Outstanding Networking Event

by | Mar 29, 2018 | Jewish Life at Ryerson | 0 comments

On March 7th, Hillel Ryerson hosted an outstanding networking event focused on showcasing Israel’s advancements in the field of biomedical engineering. About 45 students, 10 professors and employers as well as many other guests attended the event at the MAC Alumni Lounge. I planned this event as part of my Israel engaged campus internship this year.

Collaborating with the Ryerson Career Centre, the purpose of the event was to expose students studying biomedical engineering, biomedical sciences, and medical physics to the numerous opportunities they have as undergraduate students. In addition, the event was tailored to promote and educate students on the monumental impact Israeli biomedical innovation has on the world. The featured guest was Eliav Shaked, an Israeli-Canadian entrepreneur and biomedical engineer. He gave an incredible keynote presentation starting off with his journey as an army medic in the IDF and why he chose to study biomedical engineering and not medicine. His answer was, “As a doctor, you can only save one life at a time, while as a biomedical engineer, you can affect the lives of millions”. After getting his undergrad and master’s of biomedical engineering at Tel Aviv University and working for various Israeli start-ups, he was motivated to do more. In 2016, he received an invitation by Singularity University to participate in a program with 50 other entrepreneurs around the globe. The goal of the program was to motivate entrepreneurs to help 1 billion people in 10 years. He was coached day in and day out by global innovation leaders such as executives from Google and Microsoft. Motivated by the program, Eliav set out to launch his own revolutionary start-up company called Retispec. Located in the Ryerson biomedical zone at St. Michael’s Hospital, Retispec is currently developing an optical scanner that will diagnose Alzheimer’s years before symptoms emerge! Topping off his presentation, Eliav compared Israel’s and Canada’s biomedical industries. By outlining the chutzpa of Israeli entrepreneurs, he explained how Israel, although so small, attracts 1.5x more venture capital funding yearly than all of Canada!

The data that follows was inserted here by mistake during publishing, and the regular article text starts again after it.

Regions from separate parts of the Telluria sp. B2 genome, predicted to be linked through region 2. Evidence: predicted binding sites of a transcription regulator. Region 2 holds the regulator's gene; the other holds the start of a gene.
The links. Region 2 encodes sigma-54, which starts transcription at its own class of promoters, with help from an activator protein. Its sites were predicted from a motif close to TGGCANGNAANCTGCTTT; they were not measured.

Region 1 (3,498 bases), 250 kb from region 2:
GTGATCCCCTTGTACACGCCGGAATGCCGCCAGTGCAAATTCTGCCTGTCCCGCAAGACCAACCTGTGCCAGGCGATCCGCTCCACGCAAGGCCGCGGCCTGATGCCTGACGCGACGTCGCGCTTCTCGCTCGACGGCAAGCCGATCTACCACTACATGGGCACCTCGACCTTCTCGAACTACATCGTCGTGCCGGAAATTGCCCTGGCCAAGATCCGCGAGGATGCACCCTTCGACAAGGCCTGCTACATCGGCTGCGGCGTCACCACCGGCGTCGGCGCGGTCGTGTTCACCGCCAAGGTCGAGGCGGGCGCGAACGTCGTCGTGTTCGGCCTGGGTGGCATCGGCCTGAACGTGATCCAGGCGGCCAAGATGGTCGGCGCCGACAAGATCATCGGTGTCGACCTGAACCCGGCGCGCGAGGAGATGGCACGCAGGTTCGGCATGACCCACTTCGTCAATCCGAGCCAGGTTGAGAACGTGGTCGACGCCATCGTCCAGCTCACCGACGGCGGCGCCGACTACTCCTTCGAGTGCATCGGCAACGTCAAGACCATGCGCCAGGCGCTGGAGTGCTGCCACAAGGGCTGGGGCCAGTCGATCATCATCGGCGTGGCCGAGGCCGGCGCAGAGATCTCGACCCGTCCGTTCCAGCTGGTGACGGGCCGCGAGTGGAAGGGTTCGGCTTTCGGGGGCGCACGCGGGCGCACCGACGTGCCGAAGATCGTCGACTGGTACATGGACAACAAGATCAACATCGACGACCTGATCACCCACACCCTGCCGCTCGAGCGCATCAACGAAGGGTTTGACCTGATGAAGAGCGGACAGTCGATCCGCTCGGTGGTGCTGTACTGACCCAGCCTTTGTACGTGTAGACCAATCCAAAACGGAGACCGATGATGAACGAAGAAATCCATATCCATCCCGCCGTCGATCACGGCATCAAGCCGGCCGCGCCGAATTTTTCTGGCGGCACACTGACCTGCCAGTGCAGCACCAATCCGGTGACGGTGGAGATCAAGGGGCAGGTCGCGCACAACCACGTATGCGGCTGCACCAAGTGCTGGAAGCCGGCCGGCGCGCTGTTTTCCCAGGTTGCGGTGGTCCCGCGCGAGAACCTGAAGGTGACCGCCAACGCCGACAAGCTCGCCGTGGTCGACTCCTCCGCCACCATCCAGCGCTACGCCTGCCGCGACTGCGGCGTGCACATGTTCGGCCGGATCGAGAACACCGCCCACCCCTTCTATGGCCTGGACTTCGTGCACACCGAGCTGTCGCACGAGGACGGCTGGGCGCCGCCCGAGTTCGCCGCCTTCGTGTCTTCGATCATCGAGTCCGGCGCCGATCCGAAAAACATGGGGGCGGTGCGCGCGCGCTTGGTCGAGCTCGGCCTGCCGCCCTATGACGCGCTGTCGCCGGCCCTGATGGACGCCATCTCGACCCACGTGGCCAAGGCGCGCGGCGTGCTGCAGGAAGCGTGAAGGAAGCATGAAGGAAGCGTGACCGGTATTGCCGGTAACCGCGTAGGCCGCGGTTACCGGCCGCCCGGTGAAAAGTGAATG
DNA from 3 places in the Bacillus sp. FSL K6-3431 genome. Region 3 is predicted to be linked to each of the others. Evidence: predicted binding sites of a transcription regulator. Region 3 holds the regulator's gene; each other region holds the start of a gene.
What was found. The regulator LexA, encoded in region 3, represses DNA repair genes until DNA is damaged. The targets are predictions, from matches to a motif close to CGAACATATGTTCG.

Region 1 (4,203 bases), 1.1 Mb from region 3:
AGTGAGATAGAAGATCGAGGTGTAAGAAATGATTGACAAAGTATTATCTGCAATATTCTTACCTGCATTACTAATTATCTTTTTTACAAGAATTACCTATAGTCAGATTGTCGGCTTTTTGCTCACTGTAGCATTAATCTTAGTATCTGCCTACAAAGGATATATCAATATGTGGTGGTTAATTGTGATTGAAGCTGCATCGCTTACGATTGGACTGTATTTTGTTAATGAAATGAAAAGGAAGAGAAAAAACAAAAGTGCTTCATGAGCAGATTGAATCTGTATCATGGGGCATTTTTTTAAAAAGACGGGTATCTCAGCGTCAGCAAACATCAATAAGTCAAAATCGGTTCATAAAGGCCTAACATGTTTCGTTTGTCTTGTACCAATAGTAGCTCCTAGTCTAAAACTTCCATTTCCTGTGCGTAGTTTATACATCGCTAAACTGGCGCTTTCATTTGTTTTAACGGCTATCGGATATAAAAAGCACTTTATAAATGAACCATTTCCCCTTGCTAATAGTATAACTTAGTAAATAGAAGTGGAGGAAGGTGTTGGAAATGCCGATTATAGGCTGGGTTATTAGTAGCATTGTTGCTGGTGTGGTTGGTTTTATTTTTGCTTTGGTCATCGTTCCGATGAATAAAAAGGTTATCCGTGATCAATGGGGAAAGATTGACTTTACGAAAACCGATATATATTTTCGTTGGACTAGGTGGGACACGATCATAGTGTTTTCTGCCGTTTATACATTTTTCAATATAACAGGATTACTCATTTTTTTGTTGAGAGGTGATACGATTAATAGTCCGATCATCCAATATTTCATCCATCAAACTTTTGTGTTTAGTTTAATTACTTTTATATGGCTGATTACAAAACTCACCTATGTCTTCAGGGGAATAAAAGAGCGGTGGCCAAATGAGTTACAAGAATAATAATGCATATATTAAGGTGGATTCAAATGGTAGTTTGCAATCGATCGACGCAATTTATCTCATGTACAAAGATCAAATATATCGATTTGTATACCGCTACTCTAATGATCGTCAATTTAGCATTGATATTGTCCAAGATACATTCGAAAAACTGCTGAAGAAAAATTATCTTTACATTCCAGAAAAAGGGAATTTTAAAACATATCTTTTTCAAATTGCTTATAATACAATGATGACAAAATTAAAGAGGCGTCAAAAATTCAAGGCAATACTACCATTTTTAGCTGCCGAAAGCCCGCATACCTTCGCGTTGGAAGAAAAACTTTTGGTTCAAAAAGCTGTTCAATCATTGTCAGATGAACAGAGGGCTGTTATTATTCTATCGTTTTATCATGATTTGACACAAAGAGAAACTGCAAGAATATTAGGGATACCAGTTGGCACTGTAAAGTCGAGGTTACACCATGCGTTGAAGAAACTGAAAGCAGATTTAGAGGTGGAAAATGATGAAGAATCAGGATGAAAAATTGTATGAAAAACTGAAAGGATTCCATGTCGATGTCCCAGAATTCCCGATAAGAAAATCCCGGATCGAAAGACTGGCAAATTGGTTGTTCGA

Research, summer internship, biomedical graduate programs, and many more opportunities were showcased at the event. The presentations were followed by a professional networking fair that provided students the opportunity to connect with the professors and employers they were interested in.